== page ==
5. This is not a problem exclusively of concern to those outside President Trump's cabinet. If it were, General James Mattis -- now Secretary of Defense Mattis -- would not see it as the problem it most likely is or will be.
Walt In Seattle
2017-07-17 23:12:48 UTC
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Here is information about which everyone should know....

http://theweek.com/articles/712207/donald-trumps-10-trillion-climate-mistake
________________________________________
[...] Climate change skeptics claim that the science is unsettled while simultaneously proposing to end studies that would settle it. This posture would be ironic and slightly amusing if it wasn't so flagrantly dangerous to the future of human civilization on Earth. The latest iteration of this ludicrous hypocrisy was on full display last week when the House appropriations committee carved another $50 million from NASA's Earth science division, on top of the already severe 2018 cuts requested by the Trump administration. If eventually endorsed by Congress, the reductions will leave Earth scientists unable to fill gaps in data considered crucial to understanding the state of the planet, thus perpetuating the "unsettled science" that deniers profess to abhor. [...]
--------------------------------------------------------

http://www.sfgate.com/bayarea/article/Marin-San-Mateo-County-sue-big-oil-over-climate-11294549.php
________________________________________
[...] Two Bay Area counties and a Southern California city concerned about rising sea levels sued 37 of the world’s biggest oil and coal companies Monday, claiming the fossil fuel giants are literally putting them under water and should pay for the damage. Marin County, San Mateo County and Imperial Beach (San Diego County) filed separate but nearly identical lawsuits in their respective Superior Court offices. The suits are the latest in a small but growing effort to hold Chevron, ExxonMobile, BP, Shell and other major energy companies accountable for the effects of climate change. Lawyers for the three communities worked together to make the case that greenhouse gas emissions from fossil fuel development are directly tied to the climate-related problems facing coastal areas, from more frequent flooding and beach erosion to the possibility that water will inundate roads, airports, sewage treatment plants and other real estate. The defendants had no immediate response to the suits. [...]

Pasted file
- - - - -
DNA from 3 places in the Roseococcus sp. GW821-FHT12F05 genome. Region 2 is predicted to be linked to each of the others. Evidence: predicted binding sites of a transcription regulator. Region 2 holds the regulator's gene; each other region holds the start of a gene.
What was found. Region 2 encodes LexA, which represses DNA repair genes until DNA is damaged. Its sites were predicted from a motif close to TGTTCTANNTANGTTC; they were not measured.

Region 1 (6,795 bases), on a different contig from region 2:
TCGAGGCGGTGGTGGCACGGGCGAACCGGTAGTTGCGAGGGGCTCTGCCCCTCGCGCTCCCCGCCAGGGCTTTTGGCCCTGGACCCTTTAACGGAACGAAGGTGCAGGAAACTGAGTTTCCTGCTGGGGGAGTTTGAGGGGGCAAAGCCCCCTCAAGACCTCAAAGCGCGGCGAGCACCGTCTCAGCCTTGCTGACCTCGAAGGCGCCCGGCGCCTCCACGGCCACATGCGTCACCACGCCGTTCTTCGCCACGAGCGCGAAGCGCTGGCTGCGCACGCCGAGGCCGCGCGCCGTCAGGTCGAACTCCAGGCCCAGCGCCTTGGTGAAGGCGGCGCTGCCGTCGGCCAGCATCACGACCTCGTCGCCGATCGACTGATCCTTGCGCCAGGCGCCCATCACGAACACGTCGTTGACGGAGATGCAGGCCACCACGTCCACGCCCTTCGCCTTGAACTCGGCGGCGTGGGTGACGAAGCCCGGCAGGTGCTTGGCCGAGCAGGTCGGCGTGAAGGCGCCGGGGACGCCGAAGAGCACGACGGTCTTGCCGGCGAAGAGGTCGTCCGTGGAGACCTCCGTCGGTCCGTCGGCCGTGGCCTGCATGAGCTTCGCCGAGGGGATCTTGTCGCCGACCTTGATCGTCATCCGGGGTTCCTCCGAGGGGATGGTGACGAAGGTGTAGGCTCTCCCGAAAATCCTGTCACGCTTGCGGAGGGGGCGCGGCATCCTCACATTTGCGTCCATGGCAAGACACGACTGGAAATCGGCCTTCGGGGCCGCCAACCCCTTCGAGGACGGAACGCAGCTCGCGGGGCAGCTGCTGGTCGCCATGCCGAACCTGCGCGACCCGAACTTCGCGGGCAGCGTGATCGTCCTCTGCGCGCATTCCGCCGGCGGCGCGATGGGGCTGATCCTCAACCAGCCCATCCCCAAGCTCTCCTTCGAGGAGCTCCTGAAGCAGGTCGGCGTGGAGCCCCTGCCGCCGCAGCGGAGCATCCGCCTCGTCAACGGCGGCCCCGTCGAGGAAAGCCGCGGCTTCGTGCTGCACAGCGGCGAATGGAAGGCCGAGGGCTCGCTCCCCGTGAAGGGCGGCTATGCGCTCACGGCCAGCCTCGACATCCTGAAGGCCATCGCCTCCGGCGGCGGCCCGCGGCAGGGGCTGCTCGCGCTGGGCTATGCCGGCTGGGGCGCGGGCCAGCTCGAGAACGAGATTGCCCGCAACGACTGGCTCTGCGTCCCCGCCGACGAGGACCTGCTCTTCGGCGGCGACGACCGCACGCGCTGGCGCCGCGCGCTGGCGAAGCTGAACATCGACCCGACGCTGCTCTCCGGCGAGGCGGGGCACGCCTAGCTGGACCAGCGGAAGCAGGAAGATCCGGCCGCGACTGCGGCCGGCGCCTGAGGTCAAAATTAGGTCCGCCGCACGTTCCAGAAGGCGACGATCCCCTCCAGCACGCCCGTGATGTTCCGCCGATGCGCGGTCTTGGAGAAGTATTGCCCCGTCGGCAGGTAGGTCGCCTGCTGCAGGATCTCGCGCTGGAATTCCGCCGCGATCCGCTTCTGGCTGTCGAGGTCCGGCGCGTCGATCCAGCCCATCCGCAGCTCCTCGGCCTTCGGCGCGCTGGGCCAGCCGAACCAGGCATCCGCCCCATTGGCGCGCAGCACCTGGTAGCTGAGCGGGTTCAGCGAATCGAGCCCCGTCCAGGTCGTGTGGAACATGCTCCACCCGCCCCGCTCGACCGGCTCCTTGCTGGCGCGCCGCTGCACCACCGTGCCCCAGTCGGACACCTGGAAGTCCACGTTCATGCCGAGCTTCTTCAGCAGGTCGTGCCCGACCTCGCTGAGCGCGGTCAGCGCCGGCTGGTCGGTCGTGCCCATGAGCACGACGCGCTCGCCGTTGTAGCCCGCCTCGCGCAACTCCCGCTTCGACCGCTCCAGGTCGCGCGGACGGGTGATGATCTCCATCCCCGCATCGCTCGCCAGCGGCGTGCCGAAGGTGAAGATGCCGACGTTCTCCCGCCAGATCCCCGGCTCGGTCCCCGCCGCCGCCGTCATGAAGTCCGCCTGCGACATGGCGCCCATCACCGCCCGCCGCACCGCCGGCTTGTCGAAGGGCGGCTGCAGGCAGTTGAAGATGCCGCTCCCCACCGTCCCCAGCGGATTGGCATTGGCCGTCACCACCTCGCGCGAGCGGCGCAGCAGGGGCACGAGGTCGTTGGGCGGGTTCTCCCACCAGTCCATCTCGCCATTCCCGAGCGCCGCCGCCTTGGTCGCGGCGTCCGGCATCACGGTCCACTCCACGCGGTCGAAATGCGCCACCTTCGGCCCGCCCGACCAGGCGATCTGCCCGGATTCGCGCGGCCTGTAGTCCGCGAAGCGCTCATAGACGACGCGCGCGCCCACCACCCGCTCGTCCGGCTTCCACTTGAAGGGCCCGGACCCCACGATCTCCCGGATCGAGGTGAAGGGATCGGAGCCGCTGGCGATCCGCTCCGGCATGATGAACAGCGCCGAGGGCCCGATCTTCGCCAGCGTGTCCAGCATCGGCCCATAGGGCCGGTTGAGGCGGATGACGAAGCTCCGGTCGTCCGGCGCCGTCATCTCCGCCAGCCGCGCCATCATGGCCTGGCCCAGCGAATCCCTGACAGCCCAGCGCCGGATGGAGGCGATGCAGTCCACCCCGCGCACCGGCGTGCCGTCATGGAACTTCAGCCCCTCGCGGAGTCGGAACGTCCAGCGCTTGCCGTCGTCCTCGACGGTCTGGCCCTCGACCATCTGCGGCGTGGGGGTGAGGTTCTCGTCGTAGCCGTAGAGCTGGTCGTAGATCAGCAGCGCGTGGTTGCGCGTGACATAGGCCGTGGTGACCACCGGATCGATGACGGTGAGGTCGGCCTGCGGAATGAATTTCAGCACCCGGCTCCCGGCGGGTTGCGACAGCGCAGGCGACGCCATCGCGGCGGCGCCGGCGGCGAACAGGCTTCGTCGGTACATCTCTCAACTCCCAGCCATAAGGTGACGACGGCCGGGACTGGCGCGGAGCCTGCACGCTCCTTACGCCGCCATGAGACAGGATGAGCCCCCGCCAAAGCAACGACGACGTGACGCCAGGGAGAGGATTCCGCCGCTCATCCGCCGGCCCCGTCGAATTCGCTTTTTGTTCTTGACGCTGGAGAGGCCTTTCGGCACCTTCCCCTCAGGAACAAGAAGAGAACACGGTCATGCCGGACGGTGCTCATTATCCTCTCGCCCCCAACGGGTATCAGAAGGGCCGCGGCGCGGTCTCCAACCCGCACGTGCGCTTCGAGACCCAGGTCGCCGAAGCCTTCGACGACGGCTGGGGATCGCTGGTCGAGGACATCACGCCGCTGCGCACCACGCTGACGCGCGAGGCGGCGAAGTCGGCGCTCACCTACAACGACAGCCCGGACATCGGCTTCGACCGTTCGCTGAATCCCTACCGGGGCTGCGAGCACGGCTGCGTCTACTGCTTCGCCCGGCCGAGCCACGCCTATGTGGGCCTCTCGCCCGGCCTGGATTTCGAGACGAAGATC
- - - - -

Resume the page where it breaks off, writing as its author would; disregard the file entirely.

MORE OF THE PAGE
--------------------------------------------------------

https://phys.org/news/2017-07-stronger-west-antarctic-ice.html
________________________________________
[...] Researchers from the ARC Centre of Excellence for Climate System Science found that the winds in East Antarctica can generate sea-level disturbances that propagate around the continent at almost 700 kilometers per hour via a type of ocean wave known as a Kelvin wave. When these waves encounter the steep underwater topography off the West Antarctic Peninsula they push warmer water towards the large ice shelves along the shoreline. The warm Antarctic Circumpolar Current passes quite close to the continental shelf in this region, providing a source for this warm water. "It is this combination of available warm water offshore, and a transport of this warm water onto the shelf, that has seen rapid ice shelf melt along the West Antarctic sector over the past several decades," said lead researcher Dr Paul Spence. "We always knew warm water was finding its way into this area but the precise mechanism has remained unclear. That remote winds on the opposite side of Antarctica can cause such a substantial subsurface warming is a worrying aspect of the circulation at the Antarctic margin." [...]